Why would a non-banking finance company be interested in Kingfisher Airlines, a company that owes Rs 5,800 crore to various public sector banks?
True, banks had picked up stakes in airline companies when their loans went bad. But that was because they were forced to.
Mumbai-based LKP Finance has acquired optionally convertible debentures of the company for Rs 160 crore, a report in The Economic Times said. This will account for 8 percent of the company’s equity once the debentures get converted in a couple of weeks’ time.
That’s like buying an 8 percent share of trouble.
The investment has been made at a conversion price of Rs 21-23, a whopping 62 percent premium to the current market price. The shares of Kingfisher Airlines have been stuck in a grove for quiet sometime now.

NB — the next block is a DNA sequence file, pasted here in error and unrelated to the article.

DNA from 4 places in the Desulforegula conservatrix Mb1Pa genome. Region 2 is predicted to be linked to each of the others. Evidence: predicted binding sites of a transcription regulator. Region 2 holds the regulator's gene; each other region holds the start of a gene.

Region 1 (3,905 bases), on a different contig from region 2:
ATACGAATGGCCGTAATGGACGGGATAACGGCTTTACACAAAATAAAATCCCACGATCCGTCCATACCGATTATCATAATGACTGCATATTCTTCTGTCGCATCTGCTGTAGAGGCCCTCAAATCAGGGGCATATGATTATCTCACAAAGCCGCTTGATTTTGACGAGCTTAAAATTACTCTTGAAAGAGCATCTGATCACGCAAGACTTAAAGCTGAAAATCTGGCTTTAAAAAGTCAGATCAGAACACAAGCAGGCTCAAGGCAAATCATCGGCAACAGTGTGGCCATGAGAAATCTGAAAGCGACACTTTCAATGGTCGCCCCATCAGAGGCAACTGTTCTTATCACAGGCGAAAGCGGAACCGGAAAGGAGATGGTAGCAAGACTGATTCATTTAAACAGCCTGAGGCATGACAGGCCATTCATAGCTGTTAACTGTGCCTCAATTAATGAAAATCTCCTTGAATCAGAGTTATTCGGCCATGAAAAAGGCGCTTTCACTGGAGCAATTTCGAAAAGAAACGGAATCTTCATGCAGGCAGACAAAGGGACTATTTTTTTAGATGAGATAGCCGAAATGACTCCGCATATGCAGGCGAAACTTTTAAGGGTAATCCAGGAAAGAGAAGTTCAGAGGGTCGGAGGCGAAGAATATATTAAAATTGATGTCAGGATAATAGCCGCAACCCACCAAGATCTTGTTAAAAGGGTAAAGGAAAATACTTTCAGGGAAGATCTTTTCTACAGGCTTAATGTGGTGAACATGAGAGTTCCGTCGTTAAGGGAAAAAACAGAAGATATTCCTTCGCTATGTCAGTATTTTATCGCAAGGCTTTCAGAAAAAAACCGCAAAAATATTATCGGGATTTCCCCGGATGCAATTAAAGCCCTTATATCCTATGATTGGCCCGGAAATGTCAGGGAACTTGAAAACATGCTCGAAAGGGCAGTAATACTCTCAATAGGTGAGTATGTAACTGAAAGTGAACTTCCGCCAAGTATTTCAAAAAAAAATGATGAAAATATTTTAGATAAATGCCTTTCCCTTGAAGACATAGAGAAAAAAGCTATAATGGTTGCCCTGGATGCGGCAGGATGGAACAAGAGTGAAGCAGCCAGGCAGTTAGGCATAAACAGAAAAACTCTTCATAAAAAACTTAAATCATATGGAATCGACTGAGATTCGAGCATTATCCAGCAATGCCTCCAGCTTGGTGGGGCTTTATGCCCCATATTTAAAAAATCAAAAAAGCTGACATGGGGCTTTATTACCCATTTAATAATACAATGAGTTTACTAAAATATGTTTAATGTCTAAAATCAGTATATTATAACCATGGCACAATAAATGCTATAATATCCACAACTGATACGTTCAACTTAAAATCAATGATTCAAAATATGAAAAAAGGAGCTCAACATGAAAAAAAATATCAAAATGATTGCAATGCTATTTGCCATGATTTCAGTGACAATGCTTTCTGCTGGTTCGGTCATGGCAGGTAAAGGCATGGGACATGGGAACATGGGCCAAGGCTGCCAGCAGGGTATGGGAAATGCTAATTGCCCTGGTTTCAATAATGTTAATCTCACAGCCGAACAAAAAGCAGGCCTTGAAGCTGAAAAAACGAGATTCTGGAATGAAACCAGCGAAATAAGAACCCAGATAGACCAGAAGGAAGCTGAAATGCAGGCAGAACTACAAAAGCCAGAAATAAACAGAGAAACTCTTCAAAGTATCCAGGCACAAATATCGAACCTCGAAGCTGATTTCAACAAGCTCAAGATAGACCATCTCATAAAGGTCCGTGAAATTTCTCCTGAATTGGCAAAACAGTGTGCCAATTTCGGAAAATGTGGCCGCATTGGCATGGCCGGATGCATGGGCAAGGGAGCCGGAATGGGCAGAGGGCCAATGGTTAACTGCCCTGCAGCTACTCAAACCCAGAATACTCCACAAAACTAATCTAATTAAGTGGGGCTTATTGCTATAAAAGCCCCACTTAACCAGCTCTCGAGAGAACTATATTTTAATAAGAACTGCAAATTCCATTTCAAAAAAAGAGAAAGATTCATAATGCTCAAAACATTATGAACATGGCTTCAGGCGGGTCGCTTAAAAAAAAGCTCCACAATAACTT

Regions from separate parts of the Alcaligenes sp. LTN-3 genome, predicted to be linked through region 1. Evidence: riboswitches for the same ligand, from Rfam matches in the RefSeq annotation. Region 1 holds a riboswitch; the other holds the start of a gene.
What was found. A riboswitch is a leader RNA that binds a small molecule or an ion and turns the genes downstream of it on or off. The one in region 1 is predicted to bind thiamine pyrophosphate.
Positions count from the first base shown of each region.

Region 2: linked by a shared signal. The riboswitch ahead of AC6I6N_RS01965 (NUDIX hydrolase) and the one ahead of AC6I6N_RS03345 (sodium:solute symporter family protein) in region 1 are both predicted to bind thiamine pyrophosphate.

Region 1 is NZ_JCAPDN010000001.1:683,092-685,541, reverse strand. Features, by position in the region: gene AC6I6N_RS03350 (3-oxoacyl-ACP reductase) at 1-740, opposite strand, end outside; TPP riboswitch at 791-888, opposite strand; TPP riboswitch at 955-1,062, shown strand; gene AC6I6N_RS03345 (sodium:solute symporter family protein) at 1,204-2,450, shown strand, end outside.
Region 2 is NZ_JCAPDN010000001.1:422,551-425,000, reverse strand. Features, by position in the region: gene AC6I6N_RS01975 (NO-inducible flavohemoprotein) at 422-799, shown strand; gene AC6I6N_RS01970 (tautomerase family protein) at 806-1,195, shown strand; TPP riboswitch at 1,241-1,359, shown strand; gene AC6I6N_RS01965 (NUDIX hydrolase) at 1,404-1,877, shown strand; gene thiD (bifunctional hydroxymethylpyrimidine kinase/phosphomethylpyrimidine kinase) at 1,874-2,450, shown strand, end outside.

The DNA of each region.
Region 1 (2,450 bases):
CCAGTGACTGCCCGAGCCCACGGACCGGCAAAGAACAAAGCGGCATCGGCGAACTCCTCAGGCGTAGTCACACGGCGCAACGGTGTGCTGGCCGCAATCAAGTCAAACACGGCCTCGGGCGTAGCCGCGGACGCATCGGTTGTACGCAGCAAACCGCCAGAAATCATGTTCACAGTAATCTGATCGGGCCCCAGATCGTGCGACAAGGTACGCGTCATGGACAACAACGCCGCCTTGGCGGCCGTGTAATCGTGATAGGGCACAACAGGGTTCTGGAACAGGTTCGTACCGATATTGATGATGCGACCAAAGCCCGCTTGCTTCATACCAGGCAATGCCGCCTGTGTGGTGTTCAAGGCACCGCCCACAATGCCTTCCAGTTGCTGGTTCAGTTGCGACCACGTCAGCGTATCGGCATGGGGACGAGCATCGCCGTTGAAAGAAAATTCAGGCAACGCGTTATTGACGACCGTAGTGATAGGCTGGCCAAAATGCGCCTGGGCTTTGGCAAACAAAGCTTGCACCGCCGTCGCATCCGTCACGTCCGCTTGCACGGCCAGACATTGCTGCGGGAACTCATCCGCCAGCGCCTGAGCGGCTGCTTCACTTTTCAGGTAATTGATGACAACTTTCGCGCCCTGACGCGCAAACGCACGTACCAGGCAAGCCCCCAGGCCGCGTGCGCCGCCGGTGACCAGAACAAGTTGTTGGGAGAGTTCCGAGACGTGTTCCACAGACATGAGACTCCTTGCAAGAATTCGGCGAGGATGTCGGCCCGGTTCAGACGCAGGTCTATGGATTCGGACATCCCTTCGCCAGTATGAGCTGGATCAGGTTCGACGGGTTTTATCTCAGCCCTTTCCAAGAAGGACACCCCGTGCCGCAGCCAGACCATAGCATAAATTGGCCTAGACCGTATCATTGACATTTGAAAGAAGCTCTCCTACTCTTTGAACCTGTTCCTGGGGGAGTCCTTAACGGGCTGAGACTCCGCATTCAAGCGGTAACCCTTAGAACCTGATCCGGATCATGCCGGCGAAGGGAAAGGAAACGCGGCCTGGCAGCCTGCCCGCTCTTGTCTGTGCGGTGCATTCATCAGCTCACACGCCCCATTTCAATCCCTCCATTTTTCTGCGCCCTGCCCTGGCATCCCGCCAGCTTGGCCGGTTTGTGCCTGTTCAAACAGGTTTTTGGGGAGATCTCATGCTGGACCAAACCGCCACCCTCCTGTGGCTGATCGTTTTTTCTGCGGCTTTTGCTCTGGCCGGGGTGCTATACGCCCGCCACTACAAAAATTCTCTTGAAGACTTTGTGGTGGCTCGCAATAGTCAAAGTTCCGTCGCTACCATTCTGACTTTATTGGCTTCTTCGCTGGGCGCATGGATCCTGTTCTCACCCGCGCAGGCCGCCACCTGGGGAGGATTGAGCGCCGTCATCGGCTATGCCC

The auditors of the company had earlier warned that to remain a going concern, the promoters have to pump in capital, which the management has been desperately seeking from all sources.
The stock is, however, unenthused. It is trading flat at Rs 13.6. The market clearly thinks it’s money down the drain — LKP is not the answer to Kingfisher’s problems, unless it is merely warehousing those shares for a possible download later on when FDI in aviation is opened up.
Which is why one wonders why LKP would want a slice of Kingfisher’s ever-growing problems.